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One Direction film premiere hits London

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One Direction perform at the Teen Choice Awards 2013 at Gibson Amphitheatre on August 11, 2013 in Universal City, California. Fans of the British boyband are expected to bring central London to a standstill as the group launch their first film with a glitzy red carpet premiere. (Getty Images/AFP/File)

Fans of British boyband One Direction were expected to bring central London to a standstill on Tuesday as the group launch their first film with a glitzy red carpet premiere.

Teenage girls camped out overnight to secure prime spots, hoping to catch a glimpse of the five singers when they turn up for the first screening of "One Direction: This Is Us".

The film, made by "Super Size Me" director Morgan Spurlock, shows the group in concert at London's O2 Arena, along with fly-on-the-wall footage showing what life is like inside one of the world's biggest bands.

They have topped the charts on both sides of the Atlantic Ocean, becoming the first British act to top the Billboard chart with their debut album.

The Sun newspaper said around 70,000 fans were expected to descend on Leicester Square, the cinema-packed traditional home of UK film premieres.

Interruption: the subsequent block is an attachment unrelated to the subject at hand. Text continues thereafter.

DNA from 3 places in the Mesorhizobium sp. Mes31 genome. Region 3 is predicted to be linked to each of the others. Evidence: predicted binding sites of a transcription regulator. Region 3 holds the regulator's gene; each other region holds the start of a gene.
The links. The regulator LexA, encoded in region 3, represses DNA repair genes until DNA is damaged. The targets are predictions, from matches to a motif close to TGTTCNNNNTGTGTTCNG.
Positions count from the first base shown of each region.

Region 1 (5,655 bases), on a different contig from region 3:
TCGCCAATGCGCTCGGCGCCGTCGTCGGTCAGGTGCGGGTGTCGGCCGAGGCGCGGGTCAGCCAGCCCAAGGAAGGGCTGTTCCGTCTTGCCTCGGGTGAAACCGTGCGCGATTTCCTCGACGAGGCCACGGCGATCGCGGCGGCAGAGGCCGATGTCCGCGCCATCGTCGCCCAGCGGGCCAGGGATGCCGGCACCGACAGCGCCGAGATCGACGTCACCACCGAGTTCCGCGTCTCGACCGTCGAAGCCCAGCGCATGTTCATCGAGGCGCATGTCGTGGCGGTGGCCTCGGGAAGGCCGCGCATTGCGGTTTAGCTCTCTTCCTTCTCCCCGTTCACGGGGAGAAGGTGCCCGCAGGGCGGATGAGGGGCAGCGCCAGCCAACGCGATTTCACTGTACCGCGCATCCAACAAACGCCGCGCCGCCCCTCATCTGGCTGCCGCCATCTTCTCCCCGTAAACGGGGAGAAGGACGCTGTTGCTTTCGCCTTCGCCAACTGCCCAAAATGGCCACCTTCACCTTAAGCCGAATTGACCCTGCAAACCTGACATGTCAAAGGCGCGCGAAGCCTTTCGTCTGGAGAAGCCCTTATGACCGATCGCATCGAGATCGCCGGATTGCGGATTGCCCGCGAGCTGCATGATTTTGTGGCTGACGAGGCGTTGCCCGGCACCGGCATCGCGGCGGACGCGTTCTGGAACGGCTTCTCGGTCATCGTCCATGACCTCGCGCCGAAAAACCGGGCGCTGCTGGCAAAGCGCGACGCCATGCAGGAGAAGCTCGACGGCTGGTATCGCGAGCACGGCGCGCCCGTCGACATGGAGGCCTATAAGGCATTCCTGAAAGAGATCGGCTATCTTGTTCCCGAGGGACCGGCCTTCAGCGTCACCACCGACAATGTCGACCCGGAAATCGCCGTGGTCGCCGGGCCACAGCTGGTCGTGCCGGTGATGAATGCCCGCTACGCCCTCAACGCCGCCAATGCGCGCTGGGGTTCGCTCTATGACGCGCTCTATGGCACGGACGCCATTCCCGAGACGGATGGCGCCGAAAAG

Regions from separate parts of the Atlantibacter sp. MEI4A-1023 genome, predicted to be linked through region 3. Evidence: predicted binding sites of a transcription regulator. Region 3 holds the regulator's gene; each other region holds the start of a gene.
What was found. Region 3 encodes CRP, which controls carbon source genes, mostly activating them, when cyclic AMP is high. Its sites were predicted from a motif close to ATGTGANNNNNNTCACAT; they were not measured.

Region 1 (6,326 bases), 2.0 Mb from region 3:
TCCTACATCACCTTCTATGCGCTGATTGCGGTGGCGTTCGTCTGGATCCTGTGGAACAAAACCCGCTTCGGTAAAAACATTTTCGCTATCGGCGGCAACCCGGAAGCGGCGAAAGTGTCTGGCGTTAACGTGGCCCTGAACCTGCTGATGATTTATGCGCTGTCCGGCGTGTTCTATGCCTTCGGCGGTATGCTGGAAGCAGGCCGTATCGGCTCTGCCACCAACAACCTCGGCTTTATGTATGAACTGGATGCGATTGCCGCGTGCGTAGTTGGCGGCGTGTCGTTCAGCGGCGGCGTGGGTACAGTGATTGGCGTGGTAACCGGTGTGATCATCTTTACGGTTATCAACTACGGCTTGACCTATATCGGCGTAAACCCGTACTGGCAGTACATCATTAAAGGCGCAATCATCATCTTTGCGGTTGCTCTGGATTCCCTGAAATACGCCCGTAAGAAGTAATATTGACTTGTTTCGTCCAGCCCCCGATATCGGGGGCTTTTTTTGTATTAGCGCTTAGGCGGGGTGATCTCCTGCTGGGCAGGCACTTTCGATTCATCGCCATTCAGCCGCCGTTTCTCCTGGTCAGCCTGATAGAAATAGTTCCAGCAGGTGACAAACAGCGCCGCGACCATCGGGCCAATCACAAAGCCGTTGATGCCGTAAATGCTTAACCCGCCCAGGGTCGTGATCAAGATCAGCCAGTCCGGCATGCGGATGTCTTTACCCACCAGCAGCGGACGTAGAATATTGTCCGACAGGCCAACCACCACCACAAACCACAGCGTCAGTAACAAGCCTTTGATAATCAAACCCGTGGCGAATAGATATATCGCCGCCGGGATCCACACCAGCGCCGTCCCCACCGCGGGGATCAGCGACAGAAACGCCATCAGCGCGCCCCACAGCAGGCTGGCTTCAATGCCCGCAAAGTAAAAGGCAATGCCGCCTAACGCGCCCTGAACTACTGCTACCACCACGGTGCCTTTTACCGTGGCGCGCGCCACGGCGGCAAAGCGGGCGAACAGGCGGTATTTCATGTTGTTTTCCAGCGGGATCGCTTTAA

Given the likely interest, organisers were setting up special areas so fans nicknamed "Directioners" could view the red carpet action safely.

"We would like to remind fans that the red carpet is being streamed live all over the world, so they can get the best views from the comfort of their own homes," organisers said.

The group comprises Irish-born Niall Horan, 19, Zayn Malik, 20, Liam Payne, 19, Harry Styles, 19, and Louis Tomlinson, 21.

The band were put together in 2010 during the television singing competition "The X Factor". They came third in the public vote but the show's mogul Simon Cowell signed them up and they have gone on to become global superstars.

Their hits include "What Makes You Beautiful" from their debut album "Up All Night" and "Live While We're Young" from their other album, "Take Me Home".

One scene features Payne's father talking about how much he misses his son.

The singer told BBC television: "For me that was a bit difficult to watch. He's always so happy when I see him and happy to have me home; to actually see what he's like when I'm not there was a bit mad."

Tomlinson agreed it was "tough" for their parents.

"A lot of families anticipate that once you get to 18 you'll go to university and mothers know that that's the day," he said.

"Whereas for us it kind of just happened out of the blue and our mums just had to wave goodbye to us on 'The X Factor' so I think it was a lot for them to take in at first."

Spurlock said fans would enjoy seeing how "normal" the band are.

"You see five guys who are the same five guys they were three years ago," he said.